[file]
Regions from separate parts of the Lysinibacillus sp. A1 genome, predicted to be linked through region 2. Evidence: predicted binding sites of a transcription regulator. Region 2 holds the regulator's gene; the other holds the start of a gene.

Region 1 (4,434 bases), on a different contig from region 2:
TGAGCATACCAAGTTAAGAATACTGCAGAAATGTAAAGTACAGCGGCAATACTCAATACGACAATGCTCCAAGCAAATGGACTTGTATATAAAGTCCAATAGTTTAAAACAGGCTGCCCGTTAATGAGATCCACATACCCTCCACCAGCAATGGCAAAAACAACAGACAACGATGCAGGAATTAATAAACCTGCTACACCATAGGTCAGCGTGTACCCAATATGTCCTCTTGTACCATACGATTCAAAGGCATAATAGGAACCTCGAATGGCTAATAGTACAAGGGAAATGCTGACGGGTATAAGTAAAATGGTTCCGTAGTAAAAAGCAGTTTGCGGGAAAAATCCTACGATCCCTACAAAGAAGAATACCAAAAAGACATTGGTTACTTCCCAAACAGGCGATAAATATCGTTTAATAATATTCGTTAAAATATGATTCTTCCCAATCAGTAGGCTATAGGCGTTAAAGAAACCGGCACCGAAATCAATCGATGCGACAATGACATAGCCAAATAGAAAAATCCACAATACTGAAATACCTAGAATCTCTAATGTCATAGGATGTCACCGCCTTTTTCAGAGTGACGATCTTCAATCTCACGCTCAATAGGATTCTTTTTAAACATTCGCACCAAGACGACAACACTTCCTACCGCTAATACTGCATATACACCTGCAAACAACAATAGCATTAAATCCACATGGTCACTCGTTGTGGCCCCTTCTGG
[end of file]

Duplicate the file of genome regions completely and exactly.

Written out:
Regions from separate parts of the Lysinibacillus sp. A1 genome, predicted to be linked through region 2. Evidence: predicted binding sites of a transcription regulator. Region 2 holds the regulator's gene; the other holds the start of a gene.

Region 1 (4,434 bases), on a different contig from region 2:
TGAGCATACCAAGTTAAGAATACTGCAGAAATGTAAAGTACAGCGGCAATACTCAATACGACAATGCTCCAAGCAAATGGACTTGTATATAAAGTCCAATAGTTTAAAACAGGCTGCCCGTTAATGAGATCCACATACCCTCCACCAGCAATGGCAAAAACAACAGACAACGATGCAGGAATTAATAAACCTGCTACACCATAGGTCAGCGTGTACCCAATATGTCCTCTTGTACCATACGATTCAAAGGCATAATAGGAACCTCGAATGGCTAATAGTACAAGGGAAATGCTGACGGGTATAAGTAAAATGGTTCCGTAGTAAAAAGCAGTTTGCGGGAAAAATCCTACGATCCCTACAAAGAAGAATACCAAAAAGACATTGGTTACTTCCCAAACAGGCGATAAATATCGTTTAATAATATTCGTTAAAATATGATTCTTCCCAATCAGTAGGCTATAGGCGTTAAAGAAACCGGCACCGAAATCAATCGATGCGACAATGACATAGCCAAATAGAAAAATCCACAATACTGAAATACCTAGAATCTCTAATGTCATAGGATGTCACCGCCTTTTTCAGAGTGACGATCTTCAATCTCACGCTCAATAGGATTCTTTTTAAACATTCGCACCAAGACGACAACACTTCCTACCGCTAATACTGCATATACACCTGCAAACAACAATAGCATTAAATCCACATGGTCACTCGTTGTGGCCCCTTCTGG